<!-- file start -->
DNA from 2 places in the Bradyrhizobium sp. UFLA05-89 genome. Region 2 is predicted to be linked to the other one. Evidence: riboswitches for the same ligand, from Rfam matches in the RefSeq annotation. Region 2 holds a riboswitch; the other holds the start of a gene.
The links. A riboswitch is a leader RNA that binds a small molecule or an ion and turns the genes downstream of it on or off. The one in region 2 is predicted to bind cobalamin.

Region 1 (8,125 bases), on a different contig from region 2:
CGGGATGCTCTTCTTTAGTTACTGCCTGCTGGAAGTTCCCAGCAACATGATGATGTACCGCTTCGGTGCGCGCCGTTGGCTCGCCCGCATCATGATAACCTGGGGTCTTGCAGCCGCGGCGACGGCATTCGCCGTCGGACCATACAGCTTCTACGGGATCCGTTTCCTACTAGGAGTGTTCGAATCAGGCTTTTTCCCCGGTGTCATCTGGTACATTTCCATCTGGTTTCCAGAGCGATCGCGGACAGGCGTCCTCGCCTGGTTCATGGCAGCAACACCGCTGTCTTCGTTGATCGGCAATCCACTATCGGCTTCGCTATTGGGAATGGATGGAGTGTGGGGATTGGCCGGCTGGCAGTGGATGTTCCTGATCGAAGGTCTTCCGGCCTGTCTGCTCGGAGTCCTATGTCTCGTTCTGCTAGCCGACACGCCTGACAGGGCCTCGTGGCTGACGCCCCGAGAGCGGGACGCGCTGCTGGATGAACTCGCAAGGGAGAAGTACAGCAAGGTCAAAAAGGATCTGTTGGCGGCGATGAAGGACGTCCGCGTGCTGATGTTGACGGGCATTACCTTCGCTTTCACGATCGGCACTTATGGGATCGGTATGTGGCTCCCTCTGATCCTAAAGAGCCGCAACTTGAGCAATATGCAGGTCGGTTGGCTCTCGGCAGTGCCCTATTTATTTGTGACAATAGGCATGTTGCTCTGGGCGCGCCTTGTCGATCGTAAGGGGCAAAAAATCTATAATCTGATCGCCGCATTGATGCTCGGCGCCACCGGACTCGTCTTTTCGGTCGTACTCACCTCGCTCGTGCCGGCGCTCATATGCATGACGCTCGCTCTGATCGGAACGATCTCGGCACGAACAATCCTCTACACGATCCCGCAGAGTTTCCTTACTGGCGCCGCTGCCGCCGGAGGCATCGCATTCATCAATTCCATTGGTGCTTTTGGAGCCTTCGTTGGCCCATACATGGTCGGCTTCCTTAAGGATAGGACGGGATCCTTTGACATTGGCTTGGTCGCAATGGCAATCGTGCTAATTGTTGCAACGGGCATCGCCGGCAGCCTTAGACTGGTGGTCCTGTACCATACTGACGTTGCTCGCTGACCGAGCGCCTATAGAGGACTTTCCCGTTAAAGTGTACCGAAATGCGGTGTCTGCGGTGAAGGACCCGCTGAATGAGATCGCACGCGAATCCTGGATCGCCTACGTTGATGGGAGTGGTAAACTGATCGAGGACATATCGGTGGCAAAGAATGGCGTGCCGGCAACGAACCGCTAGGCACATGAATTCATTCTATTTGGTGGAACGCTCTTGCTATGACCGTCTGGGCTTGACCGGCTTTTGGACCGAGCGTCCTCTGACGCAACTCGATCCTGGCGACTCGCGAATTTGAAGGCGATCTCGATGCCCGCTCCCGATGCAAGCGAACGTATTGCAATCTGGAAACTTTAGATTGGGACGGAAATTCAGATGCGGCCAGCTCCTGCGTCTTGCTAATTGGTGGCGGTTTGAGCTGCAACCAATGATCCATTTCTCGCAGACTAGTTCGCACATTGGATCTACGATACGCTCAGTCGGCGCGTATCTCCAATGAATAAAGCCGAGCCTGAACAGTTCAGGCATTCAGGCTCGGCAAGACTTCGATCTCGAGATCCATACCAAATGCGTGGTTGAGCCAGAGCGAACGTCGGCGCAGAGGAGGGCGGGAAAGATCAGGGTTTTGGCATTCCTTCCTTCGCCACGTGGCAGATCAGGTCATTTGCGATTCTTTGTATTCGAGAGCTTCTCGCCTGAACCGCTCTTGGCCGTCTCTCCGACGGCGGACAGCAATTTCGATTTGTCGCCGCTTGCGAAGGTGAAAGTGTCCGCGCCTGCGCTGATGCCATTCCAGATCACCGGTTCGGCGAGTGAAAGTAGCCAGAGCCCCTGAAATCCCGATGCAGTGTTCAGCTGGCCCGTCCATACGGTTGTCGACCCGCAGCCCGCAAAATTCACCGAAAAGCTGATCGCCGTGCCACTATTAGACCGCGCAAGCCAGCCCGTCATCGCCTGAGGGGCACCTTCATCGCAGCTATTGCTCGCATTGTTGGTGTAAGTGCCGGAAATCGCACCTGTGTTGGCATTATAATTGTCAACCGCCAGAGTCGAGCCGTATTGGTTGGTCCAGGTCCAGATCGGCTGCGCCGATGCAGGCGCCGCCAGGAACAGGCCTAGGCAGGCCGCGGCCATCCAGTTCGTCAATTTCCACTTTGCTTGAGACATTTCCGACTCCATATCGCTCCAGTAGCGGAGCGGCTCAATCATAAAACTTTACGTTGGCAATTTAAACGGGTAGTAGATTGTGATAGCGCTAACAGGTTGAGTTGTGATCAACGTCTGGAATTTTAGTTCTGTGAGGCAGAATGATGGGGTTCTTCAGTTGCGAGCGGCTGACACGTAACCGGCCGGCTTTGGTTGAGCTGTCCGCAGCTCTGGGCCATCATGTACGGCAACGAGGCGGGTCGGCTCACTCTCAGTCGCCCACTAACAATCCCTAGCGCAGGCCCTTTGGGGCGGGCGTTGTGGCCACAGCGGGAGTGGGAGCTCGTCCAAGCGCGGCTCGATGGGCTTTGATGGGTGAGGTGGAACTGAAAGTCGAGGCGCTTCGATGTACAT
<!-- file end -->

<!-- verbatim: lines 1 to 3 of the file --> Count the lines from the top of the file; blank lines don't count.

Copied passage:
DNA from 2 places in the Bradyrhizobium sp. UFLA05-89 genome. Region 2 is predicted to be linked to the other one. Evidence: riboswitches for the same ligand, from Rfam matches in the RefSeq annotation. Region 2 holds a riboswitch; the other holds the start of a gene.
The links. A riboswitch is a leader RNA that binds a small molecule or an ion and turns the genes downstream of it on or off. The one in region 2 is predicted to bind cobalamin.

Region 1 (8,125 bases), on a different contig from region 2: